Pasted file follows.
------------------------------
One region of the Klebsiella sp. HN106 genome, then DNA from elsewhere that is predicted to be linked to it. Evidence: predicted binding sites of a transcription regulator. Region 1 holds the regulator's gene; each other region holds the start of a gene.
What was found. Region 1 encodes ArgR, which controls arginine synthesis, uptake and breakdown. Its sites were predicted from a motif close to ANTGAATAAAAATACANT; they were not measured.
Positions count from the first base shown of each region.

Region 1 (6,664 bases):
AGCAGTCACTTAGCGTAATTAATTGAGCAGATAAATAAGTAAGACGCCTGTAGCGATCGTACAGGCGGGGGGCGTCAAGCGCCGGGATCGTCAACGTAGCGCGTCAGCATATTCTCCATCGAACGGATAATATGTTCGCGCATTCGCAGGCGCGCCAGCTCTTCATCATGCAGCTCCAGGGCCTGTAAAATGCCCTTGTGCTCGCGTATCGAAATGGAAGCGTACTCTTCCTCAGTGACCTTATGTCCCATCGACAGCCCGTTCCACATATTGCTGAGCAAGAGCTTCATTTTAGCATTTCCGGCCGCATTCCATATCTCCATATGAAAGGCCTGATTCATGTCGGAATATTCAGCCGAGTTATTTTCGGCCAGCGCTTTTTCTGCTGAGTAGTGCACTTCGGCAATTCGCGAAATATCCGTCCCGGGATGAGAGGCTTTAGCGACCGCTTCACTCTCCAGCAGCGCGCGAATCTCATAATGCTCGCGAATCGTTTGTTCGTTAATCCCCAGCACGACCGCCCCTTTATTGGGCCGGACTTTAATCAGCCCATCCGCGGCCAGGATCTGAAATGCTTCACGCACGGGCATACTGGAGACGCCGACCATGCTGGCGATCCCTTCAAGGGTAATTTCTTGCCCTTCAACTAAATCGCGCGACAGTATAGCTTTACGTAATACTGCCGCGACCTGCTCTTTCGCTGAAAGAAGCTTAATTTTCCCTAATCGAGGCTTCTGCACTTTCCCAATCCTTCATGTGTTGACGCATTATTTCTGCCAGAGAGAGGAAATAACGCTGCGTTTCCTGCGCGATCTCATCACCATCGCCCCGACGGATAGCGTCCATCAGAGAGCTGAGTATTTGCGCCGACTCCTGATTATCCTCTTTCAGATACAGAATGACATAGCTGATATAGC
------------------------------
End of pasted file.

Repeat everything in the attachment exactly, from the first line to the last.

One region of the Klebsiella sp. HN106 genome, then DNA from elsewhere that is predicted to be linked to it. Evidence: predicted binding sites of a transcription regulator. Region 1 holds the regulator's gene; each other region holds the start of a gene.
What was found. Region 1 encodes ArgR, which controls arginine synthesis, uptake and breakdown. Its sites were predicted from a motif close to ANTGAATAAAAATACANT; they were not measured.
Positions count from the first base shown of each region.

Region 1 (6,664 bases):
AGCAGTCACTTAGCGTAATTAATTGAGCAGATAAATAAGTAAGACGCCTGTAGCGATCGTACAGGCGGGGGGCGTCAAGCGCCGGGATCGTCAACGTAGCGCGTCAGCATATTCTCCATCGAACGGATAATATGTTCGCGCATTCGCAGGCGCGCCAGCTCTTCATCATGCAGCTCCAGGGCCTGTAAAATGCCCTTGTGCTCGCGTATCGAAATGGAAGCGTACTCTTCCTCAGTGACCTTATGTCCCATCGACAGCCCGTTCCACATATTGCTGAGCAAGAGCTTCATTTTAGCATTTCCGGCCGCATTCCATATCTCCATATGAAAGGCCTGATTCATGTCGGAATATTCAGCCGAGTTATTTTCGGCCAGCGCTTTTTCTGCTGAGTAGTGCACTTCGGCAATTCGCGAAATATCCGTCCCGGGATGAGAGGCTTTAGCGACCGCTTCACTCTCCAGCAGCGCGCGAATCTCATAATGCTCGCGAATCGTTTGTTCGTTAATCCCCAGCACGACCGCCCCTTTATTGGGCCGGACTTTAATCAGCCCATCCGCGGCCAGGATCTGAAATGCTTCACGCACGGGCATACTGGAGACGCCGACCATGCTGGCGATCCCTTCAAGGGTAATTTCTTGCCCTTCAACTAAATCGCGCGACAGTATAGCTTTACGTAATACTGCCGCGACCTGCTCTTTCGCTGAAAGAAGCTTAATTTTCCCTAATCGAGGCTTCTGCACTTTCCCAATCCTTCATGTGTTGACGCATTATTTCTGCCAGAGAGAGGAAATAACGCTGCGTTTCCTGCGCGATCTCATCACCATCGCCCCGACGGATAGCGTCCATCAGAGAGCTGAGTATTTGCGCCGACTCCTGATTATCCTCTTTCAGATACAGAATGACATAGCTGATATAGC